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Texas Tower (Block 58) by Hines, 47-Story Office Tower

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http://www.houstonchronicle.com/business/real-estate/article/Developer-seeks-reimbursement-in-downtown-tunnel-11217734.php

 

After more than a year of legal proceedings, the owner and developer of the downtown tract that formerly housed the Houston Chronicle's main offices is suing an adjacent property owner over the cost of building a "cocoon" around its basement during demolition in order to provide court-ordered protection for underground facilities.



 

Theater Square LP, an entity affiliated with the Linbeck construction family, said it intended to develop its property into a high-rise tower and wanted to protect access to downtown's extensive underground tunnel system through the section at 801 Texas. It filed suit, citing a 2007 contract with Hearst that granted it limited rights to the section of tunnel there.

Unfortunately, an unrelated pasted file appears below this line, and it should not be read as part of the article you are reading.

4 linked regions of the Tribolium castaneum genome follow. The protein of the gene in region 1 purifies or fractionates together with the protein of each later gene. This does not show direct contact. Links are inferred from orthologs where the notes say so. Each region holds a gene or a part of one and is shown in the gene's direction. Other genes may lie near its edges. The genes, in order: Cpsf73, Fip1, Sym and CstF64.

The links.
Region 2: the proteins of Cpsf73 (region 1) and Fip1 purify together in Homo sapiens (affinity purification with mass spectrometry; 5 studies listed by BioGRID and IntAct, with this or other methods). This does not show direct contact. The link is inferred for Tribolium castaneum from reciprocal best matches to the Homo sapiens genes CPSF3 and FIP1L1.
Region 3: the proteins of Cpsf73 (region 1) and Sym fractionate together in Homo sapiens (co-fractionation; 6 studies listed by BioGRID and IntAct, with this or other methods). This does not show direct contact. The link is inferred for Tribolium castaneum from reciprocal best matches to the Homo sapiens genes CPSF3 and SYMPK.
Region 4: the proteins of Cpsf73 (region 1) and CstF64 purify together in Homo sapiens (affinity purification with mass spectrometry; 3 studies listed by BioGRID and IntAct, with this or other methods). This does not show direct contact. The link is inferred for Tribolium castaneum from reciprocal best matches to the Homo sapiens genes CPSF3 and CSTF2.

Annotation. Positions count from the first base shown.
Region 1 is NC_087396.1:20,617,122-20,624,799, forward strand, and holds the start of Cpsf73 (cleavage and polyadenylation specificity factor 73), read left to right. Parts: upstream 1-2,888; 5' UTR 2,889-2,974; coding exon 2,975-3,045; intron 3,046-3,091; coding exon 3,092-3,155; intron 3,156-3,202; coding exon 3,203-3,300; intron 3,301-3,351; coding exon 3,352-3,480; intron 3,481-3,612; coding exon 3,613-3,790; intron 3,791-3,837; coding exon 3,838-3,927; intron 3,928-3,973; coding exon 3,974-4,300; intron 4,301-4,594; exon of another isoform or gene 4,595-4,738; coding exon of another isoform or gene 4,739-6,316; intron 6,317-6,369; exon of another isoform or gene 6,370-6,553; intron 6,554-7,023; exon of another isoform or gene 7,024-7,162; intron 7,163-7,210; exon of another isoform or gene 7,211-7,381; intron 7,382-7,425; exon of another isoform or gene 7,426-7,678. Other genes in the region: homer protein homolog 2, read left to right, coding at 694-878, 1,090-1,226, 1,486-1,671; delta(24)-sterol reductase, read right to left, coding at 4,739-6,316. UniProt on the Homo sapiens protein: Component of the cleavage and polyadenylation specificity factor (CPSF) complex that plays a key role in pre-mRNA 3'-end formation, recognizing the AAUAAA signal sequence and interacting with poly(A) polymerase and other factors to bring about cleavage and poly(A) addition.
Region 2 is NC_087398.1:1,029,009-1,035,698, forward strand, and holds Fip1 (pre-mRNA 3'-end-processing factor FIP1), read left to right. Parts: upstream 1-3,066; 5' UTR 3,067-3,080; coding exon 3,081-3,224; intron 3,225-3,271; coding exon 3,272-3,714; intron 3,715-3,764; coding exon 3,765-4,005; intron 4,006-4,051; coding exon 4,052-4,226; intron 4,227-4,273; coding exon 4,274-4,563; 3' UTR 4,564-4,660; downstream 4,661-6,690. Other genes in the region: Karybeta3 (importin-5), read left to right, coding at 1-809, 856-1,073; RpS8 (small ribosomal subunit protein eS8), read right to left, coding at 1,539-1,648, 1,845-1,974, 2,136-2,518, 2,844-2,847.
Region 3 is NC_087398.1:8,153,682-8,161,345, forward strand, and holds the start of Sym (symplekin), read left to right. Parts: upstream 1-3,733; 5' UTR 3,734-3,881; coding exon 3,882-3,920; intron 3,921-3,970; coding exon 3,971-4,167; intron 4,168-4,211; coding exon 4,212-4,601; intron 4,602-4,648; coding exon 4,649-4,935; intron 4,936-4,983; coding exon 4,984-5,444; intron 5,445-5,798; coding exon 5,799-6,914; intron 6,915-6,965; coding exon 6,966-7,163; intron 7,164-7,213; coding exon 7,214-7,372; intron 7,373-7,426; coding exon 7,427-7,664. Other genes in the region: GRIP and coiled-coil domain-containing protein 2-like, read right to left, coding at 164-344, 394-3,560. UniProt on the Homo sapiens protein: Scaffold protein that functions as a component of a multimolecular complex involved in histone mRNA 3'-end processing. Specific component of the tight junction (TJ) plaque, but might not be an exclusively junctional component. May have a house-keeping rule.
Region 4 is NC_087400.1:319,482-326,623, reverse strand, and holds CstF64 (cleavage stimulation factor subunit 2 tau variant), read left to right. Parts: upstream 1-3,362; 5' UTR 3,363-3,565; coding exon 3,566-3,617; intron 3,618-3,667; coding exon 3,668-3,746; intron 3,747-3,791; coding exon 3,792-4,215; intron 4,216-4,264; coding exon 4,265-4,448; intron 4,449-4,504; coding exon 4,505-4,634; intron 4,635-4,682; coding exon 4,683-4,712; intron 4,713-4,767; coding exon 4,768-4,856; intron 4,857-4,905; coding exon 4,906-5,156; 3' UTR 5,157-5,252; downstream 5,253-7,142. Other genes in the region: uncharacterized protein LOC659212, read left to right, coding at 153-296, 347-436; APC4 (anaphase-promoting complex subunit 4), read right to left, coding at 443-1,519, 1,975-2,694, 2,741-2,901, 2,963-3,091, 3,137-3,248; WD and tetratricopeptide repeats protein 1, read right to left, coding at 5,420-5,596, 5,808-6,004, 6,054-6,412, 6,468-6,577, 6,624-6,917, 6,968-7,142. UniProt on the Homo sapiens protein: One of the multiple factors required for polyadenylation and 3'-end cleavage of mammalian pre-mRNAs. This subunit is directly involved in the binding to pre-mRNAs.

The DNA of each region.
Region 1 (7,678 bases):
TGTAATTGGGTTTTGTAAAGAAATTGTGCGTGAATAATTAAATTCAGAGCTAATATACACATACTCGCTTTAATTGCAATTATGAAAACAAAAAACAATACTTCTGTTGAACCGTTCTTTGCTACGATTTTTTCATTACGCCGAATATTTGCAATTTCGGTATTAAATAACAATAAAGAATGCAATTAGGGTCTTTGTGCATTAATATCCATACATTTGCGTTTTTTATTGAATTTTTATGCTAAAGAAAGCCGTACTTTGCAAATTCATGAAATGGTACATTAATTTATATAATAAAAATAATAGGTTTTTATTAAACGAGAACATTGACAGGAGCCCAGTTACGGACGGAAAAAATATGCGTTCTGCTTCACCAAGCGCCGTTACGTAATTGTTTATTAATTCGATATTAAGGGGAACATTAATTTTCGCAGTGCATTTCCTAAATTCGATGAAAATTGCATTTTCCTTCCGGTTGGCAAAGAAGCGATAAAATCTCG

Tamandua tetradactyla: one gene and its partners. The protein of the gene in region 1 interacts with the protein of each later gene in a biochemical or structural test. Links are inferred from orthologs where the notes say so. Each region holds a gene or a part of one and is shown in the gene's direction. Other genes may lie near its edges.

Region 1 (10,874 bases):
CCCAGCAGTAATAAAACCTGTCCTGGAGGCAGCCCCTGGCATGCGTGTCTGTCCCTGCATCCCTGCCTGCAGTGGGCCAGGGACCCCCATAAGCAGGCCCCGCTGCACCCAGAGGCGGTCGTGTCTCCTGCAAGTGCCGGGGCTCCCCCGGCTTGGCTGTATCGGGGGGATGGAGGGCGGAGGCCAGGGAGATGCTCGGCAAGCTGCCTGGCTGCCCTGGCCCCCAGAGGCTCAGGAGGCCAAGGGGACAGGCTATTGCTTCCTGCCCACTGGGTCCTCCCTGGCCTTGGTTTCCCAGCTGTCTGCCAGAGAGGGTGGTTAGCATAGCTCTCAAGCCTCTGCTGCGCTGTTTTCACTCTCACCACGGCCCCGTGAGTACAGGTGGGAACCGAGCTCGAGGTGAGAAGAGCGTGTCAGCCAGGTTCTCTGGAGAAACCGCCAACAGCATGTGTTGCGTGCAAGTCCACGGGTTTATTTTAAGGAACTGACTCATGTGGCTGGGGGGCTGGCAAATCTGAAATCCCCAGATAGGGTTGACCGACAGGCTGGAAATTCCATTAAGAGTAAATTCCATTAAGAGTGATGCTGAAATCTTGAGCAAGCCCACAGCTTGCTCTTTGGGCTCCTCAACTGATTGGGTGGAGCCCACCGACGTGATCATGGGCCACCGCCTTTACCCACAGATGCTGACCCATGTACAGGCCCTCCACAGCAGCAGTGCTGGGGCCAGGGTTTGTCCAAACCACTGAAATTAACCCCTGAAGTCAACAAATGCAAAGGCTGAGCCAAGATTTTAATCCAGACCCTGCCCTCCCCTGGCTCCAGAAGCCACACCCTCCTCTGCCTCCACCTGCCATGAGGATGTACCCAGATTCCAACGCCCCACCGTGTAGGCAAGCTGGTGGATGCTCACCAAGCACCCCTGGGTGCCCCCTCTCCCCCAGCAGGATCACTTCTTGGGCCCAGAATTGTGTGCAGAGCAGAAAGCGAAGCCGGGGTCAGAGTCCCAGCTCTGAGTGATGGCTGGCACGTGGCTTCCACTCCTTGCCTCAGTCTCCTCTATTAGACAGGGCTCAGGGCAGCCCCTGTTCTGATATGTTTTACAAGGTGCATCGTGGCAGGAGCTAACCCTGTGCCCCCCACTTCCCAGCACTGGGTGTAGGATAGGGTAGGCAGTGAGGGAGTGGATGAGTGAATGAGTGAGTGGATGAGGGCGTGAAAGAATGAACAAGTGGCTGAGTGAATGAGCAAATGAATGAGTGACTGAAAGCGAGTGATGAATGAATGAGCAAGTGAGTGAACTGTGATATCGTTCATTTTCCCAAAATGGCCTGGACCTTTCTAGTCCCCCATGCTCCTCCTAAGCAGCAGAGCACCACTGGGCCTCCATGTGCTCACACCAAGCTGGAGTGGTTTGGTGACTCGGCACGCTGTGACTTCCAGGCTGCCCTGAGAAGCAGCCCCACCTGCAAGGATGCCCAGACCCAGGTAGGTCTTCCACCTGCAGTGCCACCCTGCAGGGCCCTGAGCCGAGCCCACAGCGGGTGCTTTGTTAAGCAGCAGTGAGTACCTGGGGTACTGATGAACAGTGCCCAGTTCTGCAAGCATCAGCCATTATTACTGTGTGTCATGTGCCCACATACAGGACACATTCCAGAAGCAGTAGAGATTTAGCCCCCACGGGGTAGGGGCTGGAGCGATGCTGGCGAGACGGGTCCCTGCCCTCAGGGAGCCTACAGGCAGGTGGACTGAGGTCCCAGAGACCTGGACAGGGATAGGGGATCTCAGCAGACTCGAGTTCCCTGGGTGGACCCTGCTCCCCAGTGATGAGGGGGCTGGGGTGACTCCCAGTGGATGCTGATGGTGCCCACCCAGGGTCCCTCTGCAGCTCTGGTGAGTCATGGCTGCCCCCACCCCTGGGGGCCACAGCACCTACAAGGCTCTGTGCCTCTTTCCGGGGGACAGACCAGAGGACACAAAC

On June 29, 2016, the court issued a temporary injunction order prohibiting Block 58 Investors from damaging the corridor for the tunnel system through the Chronicle basement. Two weeks later, the court assigned Theater Square responsibility for the costs incurred to protect the basement while the building above was dismantled.

 

Late last month, a judge ruled in favor of Block 58 Investors, deciding the group has the right to demolish and temporarily close the so-called Prairie Tunnel, and ruled that Theater Square LP is "solely responsible for restoring the Prairie Tunnel after demolition."

 

On June 2, Block 58 Investors filed a list of claims against Theater Square, demanding reimbursement for costs incurred by protecting the tunnel corridor during demolition of the Chronicle building, and other costs incurred during legal proceedings. 

 

Attorneys for Block 58 Investors did not respond to queries. A spokesman for Hearst did not return a call for comment. Theater Square declined to comment.

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Looks like it is going to be a classy parking lot, not just your run of the mill throw some asphalt on the rubble of whatever you knocked down type jobs.